Microscopy & Microtechniques

Customising Biochar Morphology Could Herald Great Breakthrough for Environmental Applications

Apr 12 2023

Author: Lorna Campbell on behalf of Diamond Light Source Ltd

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Work to overcome existing knowledge gaps in the thermochemical decomposition of biomass could enable production of tailor-made bio-chars for high priority environmental applications. This is why the work of Dr Roberto Volpe and his team at Queen Mary University of London, UK is attracting so much interest. He believes that he and his team are the first to get to the bottom of the porosity of biochars. They achieved this in conjunction with colleagues at UCL and in collaboration with Diamond Light Source (Harwell Campus Oxford, UK) who enabled them to image for the first time the porosity of biochars via unprecedented operando experiments at Diamond.

The carbonisation of biomass is a technique that dates back to the beginning of mankind by turning wood into charcoal. However, the full thermo-chemical aspects of this process is still largely unknown. A charcoal-like product known as ‘biochar’ can be produced from agricultural waste. Dr Volpe’s team are working to overcome existing knowledge gaps in the kinetics of pyrolysis and physical activation of biomass. This is because a lack of understanding of how biomass morphology changes during biochar production makes it difficult to produce tailor-made bio-chars for specific environmental applications.
One conversion method is pyrolysis, a process that involves heating the waste in the absence of oxygen. During pyrolysis, changes in the size and shape (morphology) of particles increase the surface area of the biomass. This surface area controls how biochar binds to (adsorbs) pollutants, speeds up chemical reactions and stores energy.

Biochars created from raw biomass of almond and walnut shells

Dr Roberto Volpe’s group, have used Photon and Neutron facilities over the years to work on the development of biochars from agricultural waste. Their current research at Diamond involves examining and identifying the chars created from raw biomass of almond and walnut shells as their porosity during thermo-chemical breakdown is key to unlocking significant technological development.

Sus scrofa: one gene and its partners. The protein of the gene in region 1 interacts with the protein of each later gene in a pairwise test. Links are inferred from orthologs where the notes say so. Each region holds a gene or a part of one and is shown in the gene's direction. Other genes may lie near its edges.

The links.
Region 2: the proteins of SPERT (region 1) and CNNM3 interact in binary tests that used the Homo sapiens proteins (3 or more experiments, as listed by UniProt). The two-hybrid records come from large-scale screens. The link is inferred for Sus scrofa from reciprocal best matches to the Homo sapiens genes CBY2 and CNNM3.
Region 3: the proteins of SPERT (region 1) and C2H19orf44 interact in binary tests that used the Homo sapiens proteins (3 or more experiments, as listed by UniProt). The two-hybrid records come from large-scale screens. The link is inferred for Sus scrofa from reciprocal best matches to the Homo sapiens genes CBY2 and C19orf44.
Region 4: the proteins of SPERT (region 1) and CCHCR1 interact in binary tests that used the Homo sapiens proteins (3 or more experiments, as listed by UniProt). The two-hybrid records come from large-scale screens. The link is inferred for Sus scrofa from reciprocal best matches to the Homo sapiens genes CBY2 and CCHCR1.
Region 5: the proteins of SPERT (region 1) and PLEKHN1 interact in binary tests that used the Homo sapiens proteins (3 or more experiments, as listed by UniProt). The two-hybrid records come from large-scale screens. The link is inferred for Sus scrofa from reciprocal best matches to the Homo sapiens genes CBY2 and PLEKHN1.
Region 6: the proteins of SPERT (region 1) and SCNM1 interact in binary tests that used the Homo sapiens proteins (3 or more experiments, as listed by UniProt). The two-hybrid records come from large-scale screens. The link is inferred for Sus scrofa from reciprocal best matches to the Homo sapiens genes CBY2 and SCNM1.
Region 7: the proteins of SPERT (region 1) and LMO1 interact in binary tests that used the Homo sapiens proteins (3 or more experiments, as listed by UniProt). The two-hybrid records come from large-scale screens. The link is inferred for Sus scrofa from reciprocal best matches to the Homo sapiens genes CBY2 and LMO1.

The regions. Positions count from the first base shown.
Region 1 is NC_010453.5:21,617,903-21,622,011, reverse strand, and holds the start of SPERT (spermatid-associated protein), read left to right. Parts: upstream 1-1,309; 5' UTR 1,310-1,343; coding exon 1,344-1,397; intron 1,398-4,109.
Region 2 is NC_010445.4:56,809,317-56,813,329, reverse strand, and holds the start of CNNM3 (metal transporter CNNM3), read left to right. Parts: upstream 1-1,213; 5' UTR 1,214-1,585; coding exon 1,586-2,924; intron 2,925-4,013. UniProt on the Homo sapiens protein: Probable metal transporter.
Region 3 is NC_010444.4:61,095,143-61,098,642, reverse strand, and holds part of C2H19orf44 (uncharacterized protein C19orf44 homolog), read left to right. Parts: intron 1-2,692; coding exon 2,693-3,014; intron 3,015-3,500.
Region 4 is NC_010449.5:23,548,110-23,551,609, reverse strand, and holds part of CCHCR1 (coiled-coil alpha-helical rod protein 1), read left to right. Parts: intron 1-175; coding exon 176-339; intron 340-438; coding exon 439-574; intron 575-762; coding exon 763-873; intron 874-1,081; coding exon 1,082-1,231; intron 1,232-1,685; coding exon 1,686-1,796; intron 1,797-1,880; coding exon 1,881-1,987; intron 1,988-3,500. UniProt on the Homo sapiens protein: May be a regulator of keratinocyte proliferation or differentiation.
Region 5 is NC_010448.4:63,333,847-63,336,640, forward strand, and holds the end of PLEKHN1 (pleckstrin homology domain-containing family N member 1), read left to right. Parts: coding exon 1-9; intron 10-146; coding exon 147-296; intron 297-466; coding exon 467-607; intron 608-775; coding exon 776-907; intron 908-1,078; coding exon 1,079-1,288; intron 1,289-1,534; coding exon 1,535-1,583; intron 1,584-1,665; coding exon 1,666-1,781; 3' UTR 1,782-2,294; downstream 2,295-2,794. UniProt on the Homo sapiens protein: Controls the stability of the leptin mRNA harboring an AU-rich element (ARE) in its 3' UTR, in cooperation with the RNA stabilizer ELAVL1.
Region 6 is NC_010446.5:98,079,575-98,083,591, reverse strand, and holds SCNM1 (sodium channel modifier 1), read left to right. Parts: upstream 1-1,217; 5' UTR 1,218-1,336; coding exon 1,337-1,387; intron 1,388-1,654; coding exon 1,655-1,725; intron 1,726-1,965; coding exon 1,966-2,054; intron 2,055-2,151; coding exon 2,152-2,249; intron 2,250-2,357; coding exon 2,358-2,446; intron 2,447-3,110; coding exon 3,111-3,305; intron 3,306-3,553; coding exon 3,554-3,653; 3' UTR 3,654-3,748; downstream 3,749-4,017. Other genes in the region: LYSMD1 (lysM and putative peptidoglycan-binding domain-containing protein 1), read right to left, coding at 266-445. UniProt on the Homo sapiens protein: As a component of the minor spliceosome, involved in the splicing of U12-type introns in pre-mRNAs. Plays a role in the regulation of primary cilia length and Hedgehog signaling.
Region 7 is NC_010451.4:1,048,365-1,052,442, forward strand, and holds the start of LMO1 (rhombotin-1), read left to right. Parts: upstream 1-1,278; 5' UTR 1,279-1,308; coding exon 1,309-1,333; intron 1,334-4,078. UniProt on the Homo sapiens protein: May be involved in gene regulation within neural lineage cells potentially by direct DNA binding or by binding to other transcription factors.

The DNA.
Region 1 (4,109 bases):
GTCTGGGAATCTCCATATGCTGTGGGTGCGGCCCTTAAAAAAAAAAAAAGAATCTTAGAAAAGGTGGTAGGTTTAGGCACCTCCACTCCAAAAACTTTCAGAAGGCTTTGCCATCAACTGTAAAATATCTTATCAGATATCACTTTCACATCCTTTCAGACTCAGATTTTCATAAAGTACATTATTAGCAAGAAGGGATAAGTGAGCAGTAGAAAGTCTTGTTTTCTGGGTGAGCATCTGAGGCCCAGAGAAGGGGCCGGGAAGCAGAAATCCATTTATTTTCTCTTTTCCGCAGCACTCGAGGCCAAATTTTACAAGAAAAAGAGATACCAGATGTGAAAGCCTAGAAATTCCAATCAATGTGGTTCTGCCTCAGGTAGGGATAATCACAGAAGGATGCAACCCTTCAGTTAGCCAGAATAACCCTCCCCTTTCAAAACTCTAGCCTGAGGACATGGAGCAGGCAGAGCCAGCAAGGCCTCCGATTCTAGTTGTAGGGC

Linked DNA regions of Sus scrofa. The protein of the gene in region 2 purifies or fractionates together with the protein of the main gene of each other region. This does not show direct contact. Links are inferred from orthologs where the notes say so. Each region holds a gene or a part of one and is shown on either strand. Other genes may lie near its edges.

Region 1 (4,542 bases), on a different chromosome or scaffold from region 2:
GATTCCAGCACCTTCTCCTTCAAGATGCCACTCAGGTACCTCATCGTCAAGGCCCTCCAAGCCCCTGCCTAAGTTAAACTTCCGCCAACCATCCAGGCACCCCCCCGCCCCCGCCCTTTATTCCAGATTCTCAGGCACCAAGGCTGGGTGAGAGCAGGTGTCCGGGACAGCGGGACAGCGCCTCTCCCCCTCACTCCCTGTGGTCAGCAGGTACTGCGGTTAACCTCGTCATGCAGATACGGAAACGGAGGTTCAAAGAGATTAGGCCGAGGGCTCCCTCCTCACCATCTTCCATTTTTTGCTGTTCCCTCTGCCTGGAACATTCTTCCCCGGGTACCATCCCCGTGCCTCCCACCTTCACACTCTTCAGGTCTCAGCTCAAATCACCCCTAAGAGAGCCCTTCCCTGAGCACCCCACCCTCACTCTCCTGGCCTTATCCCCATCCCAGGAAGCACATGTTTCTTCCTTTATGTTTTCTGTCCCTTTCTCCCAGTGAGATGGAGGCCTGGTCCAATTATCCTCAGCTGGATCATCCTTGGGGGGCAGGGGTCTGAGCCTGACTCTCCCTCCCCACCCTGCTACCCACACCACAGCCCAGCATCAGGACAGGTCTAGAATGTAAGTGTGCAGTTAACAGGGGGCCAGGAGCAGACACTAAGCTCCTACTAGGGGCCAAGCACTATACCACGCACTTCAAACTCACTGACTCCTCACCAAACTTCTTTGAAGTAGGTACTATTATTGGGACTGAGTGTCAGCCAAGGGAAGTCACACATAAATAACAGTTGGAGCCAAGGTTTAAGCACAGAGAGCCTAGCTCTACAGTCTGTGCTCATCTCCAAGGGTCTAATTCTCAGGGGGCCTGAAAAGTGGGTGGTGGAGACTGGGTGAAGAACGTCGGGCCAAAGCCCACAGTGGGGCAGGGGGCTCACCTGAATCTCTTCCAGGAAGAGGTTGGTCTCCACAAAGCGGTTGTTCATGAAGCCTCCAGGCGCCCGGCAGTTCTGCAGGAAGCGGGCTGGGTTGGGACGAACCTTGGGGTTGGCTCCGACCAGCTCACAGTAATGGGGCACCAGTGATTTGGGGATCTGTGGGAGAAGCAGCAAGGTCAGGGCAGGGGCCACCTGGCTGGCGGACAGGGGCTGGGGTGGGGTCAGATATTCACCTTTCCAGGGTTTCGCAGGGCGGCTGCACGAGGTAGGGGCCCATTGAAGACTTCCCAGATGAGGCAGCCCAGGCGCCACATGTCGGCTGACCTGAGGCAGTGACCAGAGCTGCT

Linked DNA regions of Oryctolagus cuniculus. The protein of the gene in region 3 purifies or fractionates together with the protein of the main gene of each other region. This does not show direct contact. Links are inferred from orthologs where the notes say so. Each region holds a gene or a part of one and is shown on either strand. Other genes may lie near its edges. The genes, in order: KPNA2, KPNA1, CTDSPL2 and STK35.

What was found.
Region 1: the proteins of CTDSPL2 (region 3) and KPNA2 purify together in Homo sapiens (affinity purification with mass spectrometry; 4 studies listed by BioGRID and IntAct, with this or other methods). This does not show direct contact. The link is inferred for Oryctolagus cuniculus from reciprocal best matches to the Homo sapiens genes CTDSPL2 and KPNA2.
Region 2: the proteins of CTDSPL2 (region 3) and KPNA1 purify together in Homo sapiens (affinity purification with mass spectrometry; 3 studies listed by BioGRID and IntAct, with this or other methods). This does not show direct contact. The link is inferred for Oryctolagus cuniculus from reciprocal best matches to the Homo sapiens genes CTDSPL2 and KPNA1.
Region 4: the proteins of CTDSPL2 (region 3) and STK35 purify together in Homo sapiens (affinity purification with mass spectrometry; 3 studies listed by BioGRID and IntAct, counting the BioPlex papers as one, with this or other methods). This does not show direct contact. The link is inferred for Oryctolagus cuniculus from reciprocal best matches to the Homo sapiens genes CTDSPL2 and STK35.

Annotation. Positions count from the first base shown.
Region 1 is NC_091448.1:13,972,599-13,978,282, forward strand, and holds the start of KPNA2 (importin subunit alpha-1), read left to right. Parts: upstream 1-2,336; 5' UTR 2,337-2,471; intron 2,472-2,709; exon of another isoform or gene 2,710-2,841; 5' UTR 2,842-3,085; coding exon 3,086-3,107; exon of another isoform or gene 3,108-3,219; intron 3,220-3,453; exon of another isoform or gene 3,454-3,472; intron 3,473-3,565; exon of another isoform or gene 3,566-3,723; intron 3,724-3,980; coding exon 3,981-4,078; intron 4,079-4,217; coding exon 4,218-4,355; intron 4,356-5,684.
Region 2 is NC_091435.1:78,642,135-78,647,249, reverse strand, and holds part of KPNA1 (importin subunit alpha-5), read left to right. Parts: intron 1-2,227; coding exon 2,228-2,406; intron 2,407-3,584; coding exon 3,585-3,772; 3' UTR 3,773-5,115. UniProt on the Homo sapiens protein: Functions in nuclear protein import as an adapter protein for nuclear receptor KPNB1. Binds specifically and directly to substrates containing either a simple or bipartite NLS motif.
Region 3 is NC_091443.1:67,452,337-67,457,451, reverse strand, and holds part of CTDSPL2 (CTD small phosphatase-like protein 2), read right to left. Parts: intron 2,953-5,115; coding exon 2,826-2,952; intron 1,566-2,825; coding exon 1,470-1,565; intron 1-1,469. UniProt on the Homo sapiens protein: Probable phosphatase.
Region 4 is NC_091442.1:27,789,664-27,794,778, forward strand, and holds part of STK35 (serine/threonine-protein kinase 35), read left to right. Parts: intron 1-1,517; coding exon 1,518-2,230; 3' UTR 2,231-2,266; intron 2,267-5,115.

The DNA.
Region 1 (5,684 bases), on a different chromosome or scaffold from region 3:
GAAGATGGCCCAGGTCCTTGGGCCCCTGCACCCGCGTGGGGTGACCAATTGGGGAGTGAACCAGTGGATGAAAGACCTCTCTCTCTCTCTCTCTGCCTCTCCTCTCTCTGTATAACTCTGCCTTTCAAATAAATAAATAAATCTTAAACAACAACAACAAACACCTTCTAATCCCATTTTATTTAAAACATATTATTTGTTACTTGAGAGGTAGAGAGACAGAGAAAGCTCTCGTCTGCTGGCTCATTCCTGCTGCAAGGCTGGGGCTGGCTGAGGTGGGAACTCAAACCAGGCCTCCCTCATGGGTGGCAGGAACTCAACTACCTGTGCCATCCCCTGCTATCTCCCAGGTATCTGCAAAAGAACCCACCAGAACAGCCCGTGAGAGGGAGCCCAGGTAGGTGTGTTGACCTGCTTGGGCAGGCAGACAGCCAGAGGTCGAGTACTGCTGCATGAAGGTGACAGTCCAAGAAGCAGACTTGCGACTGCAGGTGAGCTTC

The ability to customise the morphology of these chars could herald a great breakthrough to help address global challenges by creating inexpensive and renewable solutions for a whole range of applications including: energy storage, catalysis, removing pollutants from water, desalination of water as well as improving quality; soil remediation and reduction of soil emissions of greenhouse gases, reducing nutrient leaching and soil acidity as well as reducing irrigation and fertilizer requirements. Tracking the morphology of biomass during biochar production is the first step towards achieving this.
“What we do is simple. We take almond and walnut shells and we put them through pyrolysis to create a char biomass – the study of carbonisation of biomass essentially reflects techniques dating back to the beginning of mankind by turning wood into charcoal. However, in our study, the process is monitored every step of the way and what we are interested in, is the porosity that is being created. By accurately heating, we can form up to more than a thousand square metres of accessible surface area in the intricate network of pores inside a single gram of formed biochars,” explained Dr Volpe.
“Applications for this work are many, as contaminants (bacteria, metals, polluting molecules) or ions (in the case of energy storage) can be carried by water (or by an electrolyte) into the intra-particle pore network and they can be trapped there. Tracking the evolution of this pore network as we heat the biomass particles is key and the real novelty of this work.”
The team chose to use almond and walnut shells as they are more homogeneous compared to other biomasses, so the particles resemble more to each other and are more consistent in their thermal behaviour (hence easier to find robust correlations).  Also the lignin content is high, so during heating process they can preserve both the structure and the chemical functionality of lignin which would be more difficult to do with ‘softer’ samples. It also allows them a range of tunability that softer biomass does not allow.

Many potential applications including reducing bacterial contamination in water

In terms of applications, the team have already successfully tested bacteria or E-coli adsorption, thereby reducing the bacteria contamination in water by 96% using biochars produced above 500C. Dr Volpe commented; “In general the material can be used for cleaning water from contaminants such as heavy metals, or pharmaceuticals such as anti-biotics or antiseptics. This situation is typical of hospital wastewater and presents a large problem for today’s hospital environment especially in Low and Middle income countries where water sanity is less possible. For instance in Uganda 60% of households’ tap water and communal drinking water supply is heavily contaminated by E.coli.”